REPORTS that fenestration surgery does not significantly alter bone conduction have been made by Lempert,1 Lowy,2 and Thurlow, Davis, Silverman, and Walsh.3 In 1948 two authors, Juers4 and Woods,5 independently reported significant gain in bone-conduction findings after fenestration. Since these reports, Carhart,6 Shambaugh,7 Woodman,8 McConnell,9 McConnell and Carhart,10 and Nilsson11 have verified the findings of Juers and Woods. Carhart stated that the improved bone conduction was due to the removal of the mechanical effect of stapes fixation. When one considers the variables involved in evaluating a definite gain in bone conduction, a casual impression might be that bone conduction is, in most cases, a true estimate of the "cochlear reservoir of hearing," as Lempert has referred to it and that the variations are due to faulty technique. Some of the variables involved may be listed as follows:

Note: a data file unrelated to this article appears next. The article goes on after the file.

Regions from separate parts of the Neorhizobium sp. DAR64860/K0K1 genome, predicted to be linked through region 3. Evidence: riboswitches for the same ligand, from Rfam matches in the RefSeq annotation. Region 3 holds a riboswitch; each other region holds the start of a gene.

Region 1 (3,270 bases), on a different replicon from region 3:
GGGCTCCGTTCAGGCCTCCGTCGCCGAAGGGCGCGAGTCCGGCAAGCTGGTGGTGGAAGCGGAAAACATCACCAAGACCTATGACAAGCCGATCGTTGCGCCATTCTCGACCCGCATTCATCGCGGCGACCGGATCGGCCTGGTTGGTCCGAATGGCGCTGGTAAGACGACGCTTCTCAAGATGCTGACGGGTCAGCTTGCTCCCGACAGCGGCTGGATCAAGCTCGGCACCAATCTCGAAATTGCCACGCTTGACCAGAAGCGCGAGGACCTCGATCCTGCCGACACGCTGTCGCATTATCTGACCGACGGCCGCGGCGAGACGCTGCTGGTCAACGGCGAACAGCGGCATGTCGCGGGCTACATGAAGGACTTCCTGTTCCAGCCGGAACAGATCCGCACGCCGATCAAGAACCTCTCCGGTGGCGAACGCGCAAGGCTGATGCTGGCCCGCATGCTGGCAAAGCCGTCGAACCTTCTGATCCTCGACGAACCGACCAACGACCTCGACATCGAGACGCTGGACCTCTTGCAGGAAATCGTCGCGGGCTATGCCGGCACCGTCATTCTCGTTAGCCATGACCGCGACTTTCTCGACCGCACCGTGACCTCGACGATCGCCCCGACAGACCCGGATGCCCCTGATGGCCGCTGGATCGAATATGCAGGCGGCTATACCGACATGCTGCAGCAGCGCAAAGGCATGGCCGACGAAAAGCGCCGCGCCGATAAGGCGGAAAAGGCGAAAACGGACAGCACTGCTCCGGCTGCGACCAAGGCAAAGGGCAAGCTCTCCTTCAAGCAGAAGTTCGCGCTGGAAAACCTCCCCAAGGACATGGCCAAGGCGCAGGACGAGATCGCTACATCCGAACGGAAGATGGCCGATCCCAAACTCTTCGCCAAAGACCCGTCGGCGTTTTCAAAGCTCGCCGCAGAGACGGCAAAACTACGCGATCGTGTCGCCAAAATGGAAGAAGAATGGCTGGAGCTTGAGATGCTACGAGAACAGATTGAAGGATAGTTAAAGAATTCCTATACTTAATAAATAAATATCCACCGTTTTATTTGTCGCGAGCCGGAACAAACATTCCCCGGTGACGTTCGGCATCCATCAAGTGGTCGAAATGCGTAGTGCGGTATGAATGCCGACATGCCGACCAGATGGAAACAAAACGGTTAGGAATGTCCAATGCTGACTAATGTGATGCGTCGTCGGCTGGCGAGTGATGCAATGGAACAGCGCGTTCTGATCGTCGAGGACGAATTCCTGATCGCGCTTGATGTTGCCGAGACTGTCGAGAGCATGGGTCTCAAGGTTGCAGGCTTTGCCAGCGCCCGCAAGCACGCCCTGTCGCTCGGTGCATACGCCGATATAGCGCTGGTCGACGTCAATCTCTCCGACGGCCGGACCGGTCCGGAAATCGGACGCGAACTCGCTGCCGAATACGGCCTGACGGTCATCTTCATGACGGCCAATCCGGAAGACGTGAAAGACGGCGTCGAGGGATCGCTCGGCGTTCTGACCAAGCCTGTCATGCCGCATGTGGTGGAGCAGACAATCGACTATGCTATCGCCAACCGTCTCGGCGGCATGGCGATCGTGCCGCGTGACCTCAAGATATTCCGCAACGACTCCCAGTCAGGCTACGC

HENNER R. BONE CONDUCTION STUDIES AFTER FENESTRATION SURGERY AND PREDICTIONS OF HEARING RESULTS. AMA Arch Otolaryngol. 1954;59(3):300–305. doi:10.1001/archotol.1954.00710050312004
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